nate the faculties of man, while that which is noble, as
well as its immediate consequences, is often hidden from
the gaze. All this fills the pilgrimage of life with haz
ardous dangers and difficulties.
34. Among all these dangers and difficulties not the
least are those of the flesh; for its human weakness,
always present and always active, withdraws many from
grace. The shortest and the most secure course to fol
low, both for thee and for all men, is to welcome bitter
ness and sorrow and put aside ease and pleasure of the
senses, and inviolably to resolve not to allow them to
become dissipated or enjoy greater freedom than the
strict rule of reason permits. In addition to this thou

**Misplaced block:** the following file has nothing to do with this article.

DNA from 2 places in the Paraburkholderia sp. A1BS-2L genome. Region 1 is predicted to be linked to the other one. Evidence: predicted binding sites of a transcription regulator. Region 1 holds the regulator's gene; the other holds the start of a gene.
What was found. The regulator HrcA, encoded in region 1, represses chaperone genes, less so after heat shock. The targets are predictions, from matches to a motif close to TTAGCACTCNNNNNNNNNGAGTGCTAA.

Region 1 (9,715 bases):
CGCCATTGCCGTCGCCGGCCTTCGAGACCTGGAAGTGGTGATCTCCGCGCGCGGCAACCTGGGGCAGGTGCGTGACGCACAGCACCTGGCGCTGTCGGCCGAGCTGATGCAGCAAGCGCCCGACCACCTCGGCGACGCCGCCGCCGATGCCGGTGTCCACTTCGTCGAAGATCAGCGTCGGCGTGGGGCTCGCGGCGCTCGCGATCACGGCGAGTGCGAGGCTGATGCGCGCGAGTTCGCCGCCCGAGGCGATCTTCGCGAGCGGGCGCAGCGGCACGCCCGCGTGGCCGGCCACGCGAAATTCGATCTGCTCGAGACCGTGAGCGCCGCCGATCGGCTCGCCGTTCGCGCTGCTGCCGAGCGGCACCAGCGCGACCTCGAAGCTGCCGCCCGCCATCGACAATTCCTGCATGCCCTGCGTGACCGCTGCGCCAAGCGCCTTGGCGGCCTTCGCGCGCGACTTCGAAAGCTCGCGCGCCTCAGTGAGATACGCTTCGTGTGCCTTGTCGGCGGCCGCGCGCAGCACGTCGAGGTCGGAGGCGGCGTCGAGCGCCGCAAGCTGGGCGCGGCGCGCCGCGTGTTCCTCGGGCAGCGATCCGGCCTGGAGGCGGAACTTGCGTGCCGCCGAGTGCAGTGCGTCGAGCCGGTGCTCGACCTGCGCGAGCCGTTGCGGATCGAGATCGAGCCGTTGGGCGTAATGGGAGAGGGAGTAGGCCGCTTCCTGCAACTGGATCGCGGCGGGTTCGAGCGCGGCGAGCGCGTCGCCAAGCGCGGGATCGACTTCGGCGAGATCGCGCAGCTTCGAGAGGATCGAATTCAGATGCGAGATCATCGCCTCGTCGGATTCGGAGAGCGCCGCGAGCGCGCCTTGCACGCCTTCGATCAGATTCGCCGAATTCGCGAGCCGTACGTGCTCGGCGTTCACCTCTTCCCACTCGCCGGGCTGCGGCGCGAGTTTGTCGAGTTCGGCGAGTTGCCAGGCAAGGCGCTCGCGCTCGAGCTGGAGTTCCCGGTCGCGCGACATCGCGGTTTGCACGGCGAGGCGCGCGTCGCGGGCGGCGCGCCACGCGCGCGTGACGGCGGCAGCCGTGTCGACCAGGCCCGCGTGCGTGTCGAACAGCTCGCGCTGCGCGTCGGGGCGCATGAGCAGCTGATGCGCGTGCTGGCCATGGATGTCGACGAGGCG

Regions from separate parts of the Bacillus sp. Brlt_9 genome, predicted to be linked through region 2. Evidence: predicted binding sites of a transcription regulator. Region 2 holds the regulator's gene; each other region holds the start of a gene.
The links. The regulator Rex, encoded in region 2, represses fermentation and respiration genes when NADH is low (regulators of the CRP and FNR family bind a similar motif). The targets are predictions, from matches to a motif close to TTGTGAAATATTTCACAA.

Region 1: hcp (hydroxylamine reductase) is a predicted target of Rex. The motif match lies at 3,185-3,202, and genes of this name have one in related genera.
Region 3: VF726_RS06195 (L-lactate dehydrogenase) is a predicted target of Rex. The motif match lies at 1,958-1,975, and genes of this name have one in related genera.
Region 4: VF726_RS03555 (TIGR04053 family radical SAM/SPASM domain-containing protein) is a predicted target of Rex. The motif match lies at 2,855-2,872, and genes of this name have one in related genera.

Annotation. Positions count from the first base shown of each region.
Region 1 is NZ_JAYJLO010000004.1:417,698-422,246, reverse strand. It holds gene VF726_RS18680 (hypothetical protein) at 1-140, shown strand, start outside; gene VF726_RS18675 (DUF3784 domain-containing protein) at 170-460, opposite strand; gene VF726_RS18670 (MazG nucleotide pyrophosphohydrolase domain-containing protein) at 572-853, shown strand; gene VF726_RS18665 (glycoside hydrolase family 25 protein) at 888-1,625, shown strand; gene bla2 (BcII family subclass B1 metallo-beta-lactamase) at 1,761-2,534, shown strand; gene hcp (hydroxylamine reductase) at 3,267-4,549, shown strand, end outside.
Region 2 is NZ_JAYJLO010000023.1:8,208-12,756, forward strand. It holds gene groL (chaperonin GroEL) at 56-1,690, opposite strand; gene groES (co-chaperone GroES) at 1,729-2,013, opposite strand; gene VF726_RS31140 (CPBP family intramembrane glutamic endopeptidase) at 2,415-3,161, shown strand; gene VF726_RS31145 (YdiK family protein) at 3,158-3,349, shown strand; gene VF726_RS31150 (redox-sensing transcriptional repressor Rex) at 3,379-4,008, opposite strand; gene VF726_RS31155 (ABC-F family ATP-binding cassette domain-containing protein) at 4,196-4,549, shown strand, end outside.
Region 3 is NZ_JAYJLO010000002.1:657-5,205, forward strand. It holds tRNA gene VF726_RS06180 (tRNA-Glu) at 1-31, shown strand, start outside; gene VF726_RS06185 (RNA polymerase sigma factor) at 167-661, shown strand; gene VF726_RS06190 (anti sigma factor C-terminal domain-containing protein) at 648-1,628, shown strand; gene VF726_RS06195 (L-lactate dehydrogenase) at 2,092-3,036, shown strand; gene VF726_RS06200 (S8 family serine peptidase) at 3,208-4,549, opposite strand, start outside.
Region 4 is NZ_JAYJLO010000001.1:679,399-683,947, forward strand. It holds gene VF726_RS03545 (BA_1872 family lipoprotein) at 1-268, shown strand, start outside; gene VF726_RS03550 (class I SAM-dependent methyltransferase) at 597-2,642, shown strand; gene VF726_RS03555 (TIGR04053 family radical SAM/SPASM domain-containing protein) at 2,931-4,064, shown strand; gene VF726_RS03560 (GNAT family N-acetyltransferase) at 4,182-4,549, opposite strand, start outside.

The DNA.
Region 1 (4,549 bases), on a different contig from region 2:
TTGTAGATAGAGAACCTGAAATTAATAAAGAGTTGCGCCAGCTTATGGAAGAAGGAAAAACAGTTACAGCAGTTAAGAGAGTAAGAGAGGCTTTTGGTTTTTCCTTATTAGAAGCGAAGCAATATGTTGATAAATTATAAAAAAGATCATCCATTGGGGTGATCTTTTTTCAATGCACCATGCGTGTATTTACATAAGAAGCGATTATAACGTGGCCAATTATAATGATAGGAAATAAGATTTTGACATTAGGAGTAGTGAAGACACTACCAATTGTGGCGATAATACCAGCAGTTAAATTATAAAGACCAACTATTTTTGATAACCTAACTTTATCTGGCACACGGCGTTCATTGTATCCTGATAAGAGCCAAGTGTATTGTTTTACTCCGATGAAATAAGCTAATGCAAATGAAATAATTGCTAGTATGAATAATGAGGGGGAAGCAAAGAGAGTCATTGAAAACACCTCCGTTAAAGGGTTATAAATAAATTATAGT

must continually seek after the greater pleasure of the
Lord and aspire to the great last end of all thy longings.
For this purpose thou must always be solicitous to imi
tate me, for to this I call and invite thee, desiring that
thou arrive at the summit of virtue and holiness. Con
sider the punctuality and fervor with which I achieved
so many and so great results; not because the Lord
urged me on by his commands, but because I wished to
please Him more. Do thou also multiply thy deeds of
fervor, thy devotions, thy spiritual exercises and in all
things increase thy prayers and sacrifices to the eternal
Father for the benefit of mortals. Help them also by
the example and thy exhortations wherever thou canst.
Console the sorrowful, encourage the weak, help the
fallen to arise; and for all of them offer, if necessary,
thy own life-blood. Above all strive to please my most
holy Son, who suffers so kindly the ingratitude of men,
preserving them in existence and continuing to shower
his favors upon them. Consider his invincible love
toward them and how I imitated Him, and even now
show toward them the same love. I desire of thee, that
thou follow thy sweet Spouse in his exalted charity, and
also me, who am thy Teacher.